And hanger is only one physiological possibility for throwing me off balance. Graduate students know these phenomena all too well. For instance, students routinely deprive themselves of sleep, trying to burn the last drops of productivity out of the pre-deadline midnight oil. And how does that play out over the next few days? Dull or slow cognition for a day or two following a stress-filled energy binge, at which point caffeine can scarcely sharpen the edge.

Weather can mess with me too. I believed the fables about wonderful weather year-round in southern California for about one month after Abigail and I moved to Pasadena. By late-August that year, the temperature had climbed so high that LA’s official thermometer broke, and we had to buy our first-ever window air-conditioning unit. (I’m from the Midwest, where central air is ubiquitous.) Before that purchase, it had been so hard to sleep that I could hardly think straight.

Far too regularly, I ignore my body’s basic needs, and rarely if ever does this lead to my benefit. Willing as the spirit may be, my flesh has a perilous degree of executive override authority. Perhaps this is why I struggle with the concept of fasting in the Lenten season. If I don’t really take care of myself throughout the year, giving up something simply does not carry the meaning it should. Chronic abuse of one’s own body can create an environment that is not very conducive to growing the Spirit’s fruit.

Not surprisingly, such problems do not diminish as they scale. Continue reading

Westgate Mall, Just Peacemaking, and al-Shabaab

There is no way to explain a tragedy like the mass murder at Nairobi’s Westgate mall. Executing people in such a manner, for which the militant group al-Shabaab is claiming credit, is unspeakably evil.

That said, some historical context may help us understand a bit better how such evil takes root. And it will also help us engage the just peacemaking practice of acknowledging responsibility in what has happened to Somalia.

The dictator Siad Barre ruled Somalia with an iron hand from 1969 to 1991. The abuse of power in the Barre regime was so great that it cultivated a deep distrust of centralized authority. When his government fell, Somalis turned to Islamic revival in lieu of a centralized government. In the mid 2000s an alternative movement called the Islamic Courts Union (ICU) managed to bring relative peace to war-torn Somalia, reducing weapons and even clamping down on piracy off the coast. The ICU had legitimacy in the eyes of the Somali people, because it was perceived as a grassroots movement that was successful in bringing about some stability.

But the US did not trust the ICU, which included both moderate and radical elements. Continue reading

The Initiator Roundup: September 5, 2013

With all of the back-and-forth this week on the possibility of punitive strikes against Syria, I saw the just peacemaking paradigm put to use many times around the web – and invoked, even if not by name, many more times. We have posted two articles to this end this week, one analyzing the course of the civil conflict in Syria and another suggesting a constructive alternative to punitive strikes for the U.S.

Below you will find a couple of links that detail various positions on the Syrian conflict, but also several articles addressing others of our “areas of focus.” For instance, I read Enuma Okoro’s article thinking about the role of “songs of justice” in one’s formation for a life of peacemaking.

I would like to encourage the reader to engage with my take on whatever articles/issues are on tap here and also to let us know what sources we should be following when we’re missing something important. All of this can be done through the comments field below, via our social media channels (e.g., our Facebook fan page and Twitter feed), or in an email to the editor at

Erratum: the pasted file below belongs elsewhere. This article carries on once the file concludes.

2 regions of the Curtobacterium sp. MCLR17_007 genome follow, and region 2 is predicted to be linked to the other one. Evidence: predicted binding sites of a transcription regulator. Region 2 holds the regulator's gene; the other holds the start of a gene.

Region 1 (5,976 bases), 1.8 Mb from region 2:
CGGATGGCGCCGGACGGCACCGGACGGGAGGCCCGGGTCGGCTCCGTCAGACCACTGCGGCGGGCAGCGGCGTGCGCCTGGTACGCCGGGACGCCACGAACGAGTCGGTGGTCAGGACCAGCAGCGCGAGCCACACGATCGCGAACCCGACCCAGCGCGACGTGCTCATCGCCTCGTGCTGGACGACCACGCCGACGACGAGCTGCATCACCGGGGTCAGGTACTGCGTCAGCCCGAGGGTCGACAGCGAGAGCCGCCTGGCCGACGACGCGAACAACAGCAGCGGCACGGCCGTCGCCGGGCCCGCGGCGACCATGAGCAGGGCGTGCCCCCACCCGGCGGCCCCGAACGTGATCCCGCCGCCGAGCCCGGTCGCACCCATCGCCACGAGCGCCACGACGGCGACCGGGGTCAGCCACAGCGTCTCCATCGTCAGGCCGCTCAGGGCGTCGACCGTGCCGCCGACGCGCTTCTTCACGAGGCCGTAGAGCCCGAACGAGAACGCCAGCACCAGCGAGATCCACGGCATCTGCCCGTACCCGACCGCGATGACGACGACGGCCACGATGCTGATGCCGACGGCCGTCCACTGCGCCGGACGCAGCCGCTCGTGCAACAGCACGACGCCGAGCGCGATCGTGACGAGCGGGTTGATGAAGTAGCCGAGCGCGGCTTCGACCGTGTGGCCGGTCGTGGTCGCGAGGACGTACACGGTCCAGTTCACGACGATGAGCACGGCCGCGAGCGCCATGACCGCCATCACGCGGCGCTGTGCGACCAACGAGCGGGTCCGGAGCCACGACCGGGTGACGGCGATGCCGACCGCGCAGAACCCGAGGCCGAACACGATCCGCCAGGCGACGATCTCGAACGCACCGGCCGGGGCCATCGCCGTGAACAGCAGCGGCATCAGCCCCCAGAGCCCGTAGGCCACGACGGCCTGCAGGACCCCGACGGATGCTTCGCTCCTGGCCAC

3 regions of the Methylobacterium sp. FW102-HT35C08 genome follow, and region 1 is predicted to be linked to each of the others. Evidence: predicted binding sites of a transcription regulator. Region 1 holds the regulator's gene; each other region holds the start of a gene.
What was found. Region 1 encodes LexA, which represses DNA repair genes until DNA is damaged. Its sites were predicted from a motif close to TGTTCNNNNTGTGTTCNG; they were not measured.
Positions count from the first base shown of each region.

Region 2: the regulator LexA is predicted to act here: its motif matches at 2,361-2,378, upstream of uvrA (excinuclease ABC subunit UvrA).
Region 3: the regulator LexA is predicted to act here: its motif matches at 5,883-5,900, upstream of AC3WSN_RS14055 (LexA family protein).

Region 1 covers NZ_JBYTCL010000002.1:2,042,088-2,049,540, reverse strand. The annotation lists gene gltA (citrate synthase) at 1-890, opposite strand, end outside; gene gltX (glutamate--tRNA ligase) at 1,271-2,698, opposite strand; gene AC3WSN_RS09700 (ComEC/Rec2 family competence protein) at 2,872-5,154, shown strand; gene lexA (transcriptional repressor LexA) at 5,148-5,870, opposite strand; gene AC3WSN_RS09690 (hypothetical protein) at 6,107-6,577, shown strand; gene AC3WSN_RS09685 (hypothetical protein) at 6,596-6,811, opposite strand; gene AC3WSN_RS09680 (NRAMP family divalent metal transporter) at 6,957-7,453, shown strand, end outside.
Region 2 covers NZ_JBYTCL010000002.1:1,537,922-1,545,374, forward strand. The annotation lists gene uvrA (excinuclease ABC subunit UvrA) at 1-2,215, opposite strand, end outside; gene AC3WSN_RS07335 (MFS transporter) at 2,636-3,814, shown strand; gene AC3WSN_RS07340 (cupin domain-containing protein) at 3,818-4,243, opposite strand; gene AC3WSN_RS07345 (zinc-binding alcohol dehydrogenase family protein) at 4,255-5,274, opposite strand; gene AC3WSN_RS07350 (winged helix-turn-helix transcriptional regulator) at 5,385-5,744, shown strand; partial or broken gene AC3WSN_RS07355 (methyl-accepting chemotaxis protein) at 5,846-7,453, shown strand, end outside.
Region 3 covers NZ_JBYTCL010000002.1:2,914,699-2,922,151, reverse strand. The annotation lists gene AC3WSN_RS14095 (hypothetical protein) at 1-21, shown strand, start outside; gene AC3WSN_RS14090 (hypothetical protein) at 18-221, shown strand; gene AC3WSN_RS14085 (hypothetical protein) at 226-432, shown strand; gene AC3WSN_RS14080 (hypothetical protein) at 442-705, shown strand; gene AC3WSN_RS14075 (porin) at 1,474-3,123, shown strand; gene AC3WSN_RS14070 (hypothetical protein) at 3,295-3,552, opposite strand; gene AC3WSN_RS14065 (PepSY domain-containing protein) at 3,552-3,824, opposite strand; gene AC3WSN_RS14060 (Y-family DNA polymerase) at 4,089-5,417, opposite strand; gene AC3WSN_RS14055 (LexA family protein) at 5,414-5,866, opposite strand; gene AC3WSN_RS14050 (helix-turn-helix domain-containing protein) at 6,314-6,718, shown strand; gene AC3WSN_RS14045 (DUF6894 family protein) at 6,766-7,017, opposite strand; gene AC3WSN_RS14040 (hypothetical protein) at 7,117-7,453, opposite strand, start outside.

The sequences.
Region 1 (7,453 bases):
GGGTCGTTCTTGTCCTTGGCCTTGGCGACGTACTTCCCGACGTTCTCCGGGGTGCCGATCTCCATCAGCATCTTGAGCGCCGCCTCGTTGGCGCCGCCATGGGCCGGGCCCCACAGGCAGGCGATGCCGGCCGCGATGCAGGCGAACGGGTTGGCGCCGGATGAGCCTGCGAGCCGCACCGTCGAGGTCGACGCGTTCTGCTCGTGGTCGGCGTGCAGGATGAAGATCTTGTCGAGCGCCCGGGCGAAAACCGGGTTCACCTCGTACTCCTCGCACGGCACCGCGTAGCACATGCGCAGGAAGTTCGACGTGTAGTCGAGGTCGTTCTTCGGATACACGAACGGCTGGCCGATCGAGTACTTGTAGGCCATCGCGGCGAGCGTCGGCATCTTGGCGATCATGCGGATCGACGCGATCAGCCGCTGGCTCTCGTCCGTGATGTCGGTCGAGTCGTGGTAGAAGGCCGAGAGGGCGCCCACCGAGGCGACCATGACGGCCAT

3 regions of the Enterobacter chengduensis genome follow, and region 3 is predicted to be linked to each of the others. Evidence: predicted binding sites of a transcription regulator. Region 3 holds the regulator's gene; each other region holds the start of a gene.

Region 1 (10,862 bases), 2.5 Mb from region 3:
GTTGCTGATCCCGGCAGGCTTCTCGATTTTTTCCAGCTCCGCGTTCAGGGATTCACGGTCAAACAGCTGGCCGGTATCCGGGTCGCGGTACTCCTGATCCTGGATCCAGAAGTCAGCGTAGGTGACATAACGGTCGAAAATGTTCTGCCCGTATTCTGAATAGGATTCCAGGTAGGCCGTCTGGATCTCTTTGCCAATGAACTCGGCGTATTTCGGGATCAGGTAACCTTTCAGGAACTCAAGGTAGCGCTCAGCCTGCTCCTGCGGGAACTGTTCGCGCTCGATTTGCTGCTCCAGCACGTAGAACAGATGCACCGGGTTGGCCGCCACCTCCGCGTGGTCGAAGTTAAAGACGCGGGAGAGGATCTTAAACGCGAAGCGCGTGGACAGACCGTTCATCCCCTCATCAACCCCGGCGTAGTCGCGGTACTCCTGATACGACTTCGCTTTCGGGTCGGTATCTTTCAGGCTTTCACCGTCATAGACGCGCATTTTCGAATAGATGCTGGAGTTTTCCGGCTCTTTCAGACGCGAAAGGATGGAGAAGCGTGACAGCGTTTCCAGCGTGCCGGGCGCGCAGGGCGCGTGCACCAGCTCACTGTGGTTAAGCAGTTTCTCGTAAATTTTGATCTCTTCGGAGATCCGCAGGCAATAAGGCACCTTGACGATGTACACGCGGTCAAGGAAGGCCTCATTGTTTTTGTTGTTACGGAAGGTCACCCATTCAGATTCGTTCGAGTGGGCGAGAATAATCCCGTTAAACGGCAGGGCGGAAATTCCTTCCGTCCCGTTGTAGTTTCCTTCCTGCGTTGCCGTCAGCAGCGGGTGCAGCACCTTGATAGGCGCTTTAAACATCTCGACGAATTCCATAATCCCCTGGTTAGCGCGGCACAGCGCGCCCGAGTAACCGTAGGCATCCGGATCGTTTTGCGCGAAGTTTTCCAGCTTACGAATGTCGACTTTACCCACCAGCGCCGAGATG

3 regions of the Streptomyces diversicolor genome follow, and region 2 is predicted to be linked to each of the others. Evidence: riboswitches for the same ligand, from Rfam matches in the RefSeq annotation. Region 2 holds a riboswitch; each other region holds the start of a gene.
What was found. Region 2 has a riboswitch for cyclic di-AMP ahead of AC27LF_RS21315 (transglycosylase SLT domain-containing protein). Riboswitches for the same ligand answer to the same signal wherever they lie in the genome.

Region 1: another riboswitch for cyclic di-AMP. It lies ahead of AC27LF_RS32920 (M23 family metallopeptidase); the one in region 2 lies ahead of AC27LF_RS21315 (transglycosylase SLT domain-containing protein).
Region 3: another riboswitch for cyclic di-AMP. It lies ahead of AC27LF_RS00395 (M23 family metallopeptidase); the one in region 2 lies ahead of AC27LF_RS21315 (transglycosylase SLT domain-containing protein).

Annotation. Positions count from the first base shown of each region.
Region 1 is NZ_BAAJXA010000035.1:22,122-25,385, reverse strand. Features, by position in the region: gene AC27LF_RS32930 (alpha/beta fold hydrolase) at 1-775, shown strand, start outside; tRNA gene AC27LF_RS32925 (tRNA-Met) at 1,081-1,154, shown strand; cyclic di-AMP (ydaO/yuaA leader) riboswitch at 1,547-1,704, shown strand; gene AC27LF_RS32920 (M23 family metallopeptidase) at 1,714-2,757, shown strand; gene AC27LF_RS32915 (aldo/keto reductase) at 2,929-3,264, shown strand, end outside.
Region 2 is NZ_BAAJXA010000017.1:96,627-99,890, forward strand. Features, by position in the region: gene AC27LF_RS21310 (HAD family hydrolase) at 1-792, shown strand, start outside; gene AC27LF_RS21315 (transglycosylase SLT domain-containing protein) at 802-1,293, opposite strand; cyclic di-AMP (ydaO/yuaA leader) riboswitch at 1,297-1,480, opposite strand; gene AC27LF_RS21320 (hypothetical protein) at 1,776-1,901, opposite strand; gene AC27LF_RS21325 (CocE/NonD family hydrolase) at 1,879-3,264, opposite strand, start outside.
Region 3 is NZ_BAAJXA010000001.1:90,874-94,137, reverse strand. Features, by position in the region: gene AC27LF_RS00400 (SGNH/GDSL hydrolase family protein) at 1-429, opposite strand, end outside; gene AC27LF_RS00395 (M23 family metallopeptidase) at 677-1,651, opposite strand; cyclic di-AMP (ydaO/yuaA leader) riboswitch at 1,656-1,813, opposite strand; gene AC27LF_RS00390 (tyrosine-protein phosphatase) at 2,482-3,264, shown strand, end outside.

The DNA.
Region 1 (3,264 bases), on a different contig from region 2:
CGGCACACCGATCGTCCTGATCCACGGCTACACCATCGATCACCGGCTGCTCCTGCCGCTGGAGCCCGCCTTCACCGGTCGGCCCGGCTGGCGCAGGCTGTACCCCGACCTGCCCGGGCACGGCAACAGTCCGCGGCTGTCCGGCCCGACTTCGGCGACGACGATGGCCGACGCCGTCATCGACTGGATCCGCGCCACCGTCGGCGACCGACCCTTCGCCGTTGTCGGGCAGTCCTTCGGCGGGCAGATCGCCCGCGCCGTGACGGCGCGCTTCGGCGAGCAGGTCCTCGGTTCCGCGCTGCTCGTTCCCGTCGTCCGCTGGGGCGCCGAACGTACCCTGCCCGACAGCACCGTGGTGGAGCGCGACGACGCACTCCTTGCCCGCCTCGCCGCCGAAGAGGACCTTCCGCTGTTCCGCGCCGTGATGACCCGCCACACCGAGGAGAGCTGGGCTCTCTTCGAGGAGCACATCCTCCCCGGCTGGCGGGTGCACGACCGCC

August 28, 2013

Enuma Okoro – “The Women Who Sang Out for Civil Rights
Over on the her.meneutics blog, Okoro describes a key contribution of female voices to the civil rights struggle: singing songs out against injustice – a powerful form of truthtelling. Having read Stacey Floyd-Thomas’ book Mining the Motherlode this week, I appreciated Okoro’s description of “moments” in time but also involvement over time as life’s work. “In our day and age, when young women make the news for singing and performing in vulgar, suggestive, and less than life-giving ways, the anniversary of the march is—among many things—a much needed reminder of the transforming power and legacy that women can have with their voices and with song.”

September 3, 2013

Kristopher Aaron – “Back to school means back to worrying
One of my classmates from McAfee School of Theology calls us to return from our summer break to the struggle for sensible laws that address both gun control and mental illness. Encouraging Christians to get involved, Aaron says, “God covets our prayers, but we must do more than pray. It is time for action. The school year has just started. May there not be more dead children and teachers before we do something.”

Jonathan Merritt – “On Syrian conflict, three Christian perspectives
In this post about Christian attitudes toward a punitive strike against Syria, Merritt curates responses from three Christians of different positions on the merits of war. Just Peacemaking is featured prominently, and David P. Gushee offers some thoughts from that angle: “Just peacemaking theory would suggest that the United States should first test the UN’s own principles by taking a case for rigorous international intervention in Syria before the UN Security Council. Show all the evidence. Call for the UN to live up to its own principles. Draft a strong resolution. Only if such a resolution should fail would the US have a case for going it alone.” (Sojourners also posted a multi-response article entitled “The Ethics of a Syrian Military Intervention: The Experts Respond.”)

September 4, 2013

Patrick Lynch – “This September, Ask a NASA Climate Scientist
Throughout the month of September, experts from NASA will be answering questions about climate change and their observations (e.g. via satellites). So go ask them a question! And look for more information soon regarding an event this fall on the subject of extreme weather featuring a scientist from NASA’s Jet Propulsion Lab in Pasadena, CA.